May 11, 2021
Time: 4 p.m. by Yekaterinburg
Topic: Constructing tetravalent halfarctransitive graphs
Abstract. Halfarctransitive graphs are a fascinating topic, which connects graph theory, Riemann surfaces and group theory. Although fruitful results have been obtained over the last half a century, it is still challenging to construct halfarctransitive graphs with prescribed vertex stabilizers. In this talk, I'll focus on the tetravalent case, giving new constructions of halfarctransitive graphs with various vertex stabilizers. This sheds light on the larger problem of which groups can be the vertex stabilizer of a tetravalent halfarctransitive graph.

April 27, 2021
Time: 4 p.m. by Yekaterinburg
Speaker: Jack Koolen (The University Science and Technology of China, Hefei, China)
Topic: Improving Neumaier's Theorem on strongly regular graphs
Abstract. In this talk I will discuss a Theorem of Neumaier and some recent improvements.
This is based on joint work with Gary Greaves and Jongyook Park.

April 13, 2021
Time: 4 p.m. by Yekaterinburg
Speaker: Stephen Glasby (The University of Western Australia, Perth, Australia)
Topic: Recognizing classical groups
Abstract. Dr Who has been captured by the evil Celestial Toymaker. In order to be released, Dr Who must recognize a large (finite) classical group G (known only to the Toymaker) in under 5 minutes. The elements of G are encoded as strings of 0s and 1s, and so are not familiar dxd matrices over GF(q) preserving a certain nondegenerate form. Dr Who is allowed to 1. choose random elements, 2. multiply elements, 3. invert elements, and 4. test the order of elements of G, in order to (constructively and quickly) recognize G.
I shall first explain why the Toymaker's problem is central to computational group theory, and why a quick solution is highly desirable. In so doing, we will briefly review some key ideas for matrix group recognition before reducing the Toymaker's problem to the following geometric problem. Given two (smalldimensional) nondegenerate subspaces U, U' of a symplectic/unitary/orthogonal space V, what is the probability that the subspace U + U' is nondegenerate and of dimension dim(U) + dim(U')? (The sum U + U' is usually not perpendicular.)

March 30, 2021
Time: 4 p.m. by Yekaterinburg
Speaker: Alexander Buturlakin (Sobolev Institute of Mathematics of the Siberian Branch of the Russian Academy of Sciences, Novosibirsk, Russia)
Topic: Structure of locally finite groups and some classes of subgroups
Abstract. We study the interplay between the structure of a locally finite group and some properties of its subgroups. Three classes of subgroups are considered: centralizers, cyclic subgroups, and Hall subgroups. We describe the structure of a locally finite group in which the lengths of chains of nested centralizers are finite and uniformly bounded. We finish a description of the spectra (the sets of orders of elements) of all finite simple groups and study the algorithmic aspect of the problem of recognition of finite simple groups by their spectra. Finally, we give a criteria for the existence of a solvable Hall subgroup in a finite group.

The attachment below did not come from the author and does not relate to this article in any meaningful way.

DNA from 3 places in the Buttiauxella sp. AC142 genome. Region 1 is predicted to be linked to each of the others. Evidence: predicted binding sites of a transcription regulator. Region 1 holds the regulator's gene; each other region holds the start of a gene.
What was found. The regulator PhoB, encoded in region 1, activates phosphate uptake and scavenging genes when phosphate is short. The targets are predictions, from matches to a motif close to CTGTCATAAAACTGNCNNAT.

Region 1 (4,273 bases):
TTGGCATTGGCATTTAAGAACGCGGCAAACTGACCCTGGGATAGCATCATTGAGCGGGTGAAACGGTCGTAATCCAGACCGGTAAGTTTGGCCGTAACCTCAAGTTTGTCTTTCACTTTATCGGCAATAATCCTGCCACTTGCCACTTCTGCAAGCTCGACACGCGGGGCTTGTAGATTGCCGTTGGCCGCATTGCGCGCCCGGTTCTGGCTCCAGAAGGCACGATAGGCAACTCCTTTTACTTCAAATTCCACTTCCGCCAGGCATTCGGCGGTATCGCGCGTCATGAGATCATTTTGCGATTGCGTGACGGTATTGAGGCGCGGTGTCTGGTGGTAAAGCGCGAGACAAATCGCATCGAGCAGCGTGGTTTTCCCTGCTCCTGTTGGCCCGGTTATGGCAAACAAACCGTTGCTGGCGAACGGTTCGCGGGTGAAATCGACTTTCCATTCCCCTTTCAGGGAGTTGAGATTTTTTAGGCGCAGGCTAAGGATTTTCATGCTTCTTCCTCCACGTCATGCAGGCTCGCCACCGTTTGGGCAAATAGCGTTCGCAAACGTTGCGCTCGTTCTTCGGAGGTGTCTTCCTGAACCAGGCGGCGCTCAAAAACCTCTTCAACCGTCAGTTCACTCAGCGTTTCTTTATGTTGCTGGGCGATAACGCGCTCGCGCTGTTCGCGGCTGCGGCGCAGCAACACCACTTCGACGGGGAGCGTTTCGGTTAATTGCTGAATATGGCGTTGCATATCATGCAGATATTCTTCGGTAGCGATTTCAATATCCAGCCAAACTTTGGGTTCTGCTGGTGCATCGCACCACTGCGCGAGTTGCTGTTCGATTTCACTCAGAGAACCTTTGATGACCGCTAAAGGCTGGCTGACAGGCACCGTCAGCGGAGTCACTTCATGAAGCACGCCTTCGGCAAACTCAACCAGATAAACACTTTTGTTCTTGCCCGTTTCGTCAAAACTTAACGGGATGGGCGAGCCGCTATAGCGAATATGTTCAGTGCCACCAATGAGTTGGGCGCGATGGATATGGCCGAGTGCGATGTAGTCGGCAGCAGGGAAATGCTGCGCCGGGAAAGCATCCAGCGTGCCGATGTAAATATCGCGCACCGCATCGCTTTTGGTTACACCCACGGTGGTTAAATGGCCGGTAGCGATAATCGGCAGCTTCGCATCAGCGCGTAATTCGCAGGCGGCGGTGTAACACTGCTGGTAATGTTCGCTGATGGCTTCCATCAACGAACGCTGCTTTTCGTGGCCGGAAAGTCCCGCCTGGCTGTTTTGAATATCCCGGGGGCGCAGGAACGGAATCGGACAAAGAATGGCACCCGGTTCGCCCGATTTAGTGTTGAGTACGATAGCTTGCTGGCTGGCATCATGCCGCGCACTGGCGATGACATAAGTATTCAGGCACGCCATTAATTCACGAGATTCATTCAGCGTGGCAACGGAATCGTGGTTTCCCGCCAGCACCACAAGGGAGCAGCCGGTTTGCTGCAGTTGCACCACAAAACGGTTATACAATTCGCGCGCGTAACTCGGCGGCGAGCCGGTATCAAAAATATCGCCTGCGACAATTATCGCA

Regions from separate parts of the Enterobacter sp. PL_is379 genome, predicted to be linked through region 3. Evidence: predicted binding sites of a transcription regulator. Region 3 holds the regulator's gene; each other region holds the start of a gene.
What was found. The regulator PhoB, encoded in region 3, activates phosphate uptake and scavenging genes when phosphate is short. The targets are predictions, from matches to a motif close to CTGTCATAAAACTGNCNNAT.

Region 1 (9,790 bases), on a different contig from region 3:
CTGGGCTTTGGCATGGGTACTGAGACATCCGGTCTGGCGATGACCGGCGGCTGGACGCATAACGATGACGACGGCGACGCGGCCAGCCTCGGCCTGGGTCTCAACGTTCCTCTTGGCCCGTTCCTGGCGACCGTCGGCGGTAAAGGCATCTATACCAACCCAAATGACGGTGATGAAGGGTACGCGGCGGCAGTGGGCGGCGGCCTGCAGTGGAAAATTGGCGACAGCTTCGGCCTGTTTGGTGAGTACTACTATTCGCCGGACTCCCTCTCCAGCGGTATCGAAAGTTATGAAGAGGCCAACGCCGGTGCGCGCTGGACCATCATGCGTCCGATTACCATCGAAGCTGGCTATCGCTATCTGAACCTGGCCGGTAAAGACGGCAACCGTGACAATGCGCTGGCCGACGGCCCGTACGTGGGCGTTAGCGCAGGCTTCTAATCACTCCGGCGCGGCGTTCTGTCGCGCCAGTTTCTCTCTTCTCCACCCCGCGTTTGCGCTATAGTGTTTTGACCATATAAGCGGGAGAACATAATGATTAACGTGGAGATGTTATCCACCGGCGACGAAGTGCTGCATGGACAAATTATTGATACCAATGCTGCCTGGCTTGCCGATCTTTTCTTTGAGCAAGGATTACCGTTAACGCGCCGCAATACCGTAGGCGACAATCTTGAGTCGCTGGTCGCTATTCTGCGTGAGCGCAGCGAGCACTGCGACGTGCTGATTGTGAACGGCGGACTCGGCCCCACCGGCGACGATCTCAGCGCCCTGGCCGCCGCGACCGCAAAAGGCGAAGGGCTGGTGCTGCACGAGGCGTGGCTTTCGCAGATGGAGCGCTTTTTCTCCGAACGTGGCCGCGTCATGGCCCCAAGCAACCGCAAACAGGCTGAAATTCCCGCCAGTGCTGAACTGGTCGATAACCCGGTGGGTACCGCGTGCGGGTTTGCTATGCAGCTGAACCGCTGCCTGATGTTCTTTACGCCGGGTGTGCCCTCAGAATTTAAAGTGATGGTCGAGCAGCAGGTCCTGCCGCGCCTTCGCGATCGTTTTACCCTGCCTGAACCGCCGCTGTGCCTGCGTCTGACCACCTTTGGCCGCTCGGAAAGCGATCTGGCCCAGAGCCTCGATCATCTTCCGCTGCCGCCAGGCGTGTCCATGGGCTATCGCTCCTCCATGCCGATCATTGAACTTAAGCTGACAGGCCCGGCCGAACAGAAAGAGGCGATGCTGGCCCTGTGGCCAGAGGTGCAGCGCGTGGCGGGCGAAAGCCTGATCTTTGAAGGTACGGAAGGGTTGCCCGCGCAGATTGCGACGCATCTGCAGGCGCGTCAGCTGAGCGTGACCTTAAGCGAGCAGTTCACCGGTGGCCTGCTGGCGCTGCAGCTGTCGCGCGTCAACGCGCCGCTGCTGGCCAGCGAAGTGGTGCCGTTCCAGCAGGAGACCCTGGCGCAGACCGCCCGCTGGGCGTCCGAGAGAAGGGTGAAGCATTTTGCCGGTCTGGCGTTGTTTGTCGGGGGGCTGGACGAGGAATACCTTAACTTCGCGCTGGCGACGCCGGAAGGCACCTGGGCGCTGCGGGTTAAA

March 16, 2021
Time: 4 p.m. by Yekaterinburg
Speaker: Pablo Spiga (Department of Mathematics and Applications, University of MilanoBicocca, Italy)
Topic: A generalization of Sims conjecture for finite primitive groups and two point stabilizers
Abstract. In this talk we first discuss the classic Sims' conjecture on finite primitive groups. Then, we propose a refinement of Sims conjecture and we present some modest progress towards the proof of this refinement.
By analysing this refinement, when dealing with primitive groups of diagonal type, we construct a finite primitive group G on X and two distinct points x,y in X with G_x\cap G_y normal in G_x and G_x\cap G_y \ne 1, where G_x and G_y are the stabilizers of x and y in G. In particular, this example gives an answer to a question raised independently by Peter Cameron and by Anatily Fomin.

March 9, 2021
Time: 4 p.m. by Yekaterinburg
Speaker: Ilia Ponomarenko (St.Petersburg Department of V.A.Steklov Institute of Mathematics of RAS, St.Petersburg, Russia)
Topic: The 3closure of a solvable permutation group is solvable
Based on joint work with E.A. O'Brien, A.V. Vasil'ev, and E.P. Vdovin
Abstract. Let m be a positive integer and let V be a finite set. The mclosure of G<Sym(V)is the largest permutation group on V having the same orbits as G in itsinduced action on the Cartesian product V^m. The 1closure and 2closure of asolvable permutation group need not be solvable. We prove that the mclosureof a solvable permutation group is always solvable for m>2.

February 16, 2021
Time: 4 p.m. by Yekaterinburg
Topic: Maximality of Seidel matrices and switching roots of graphs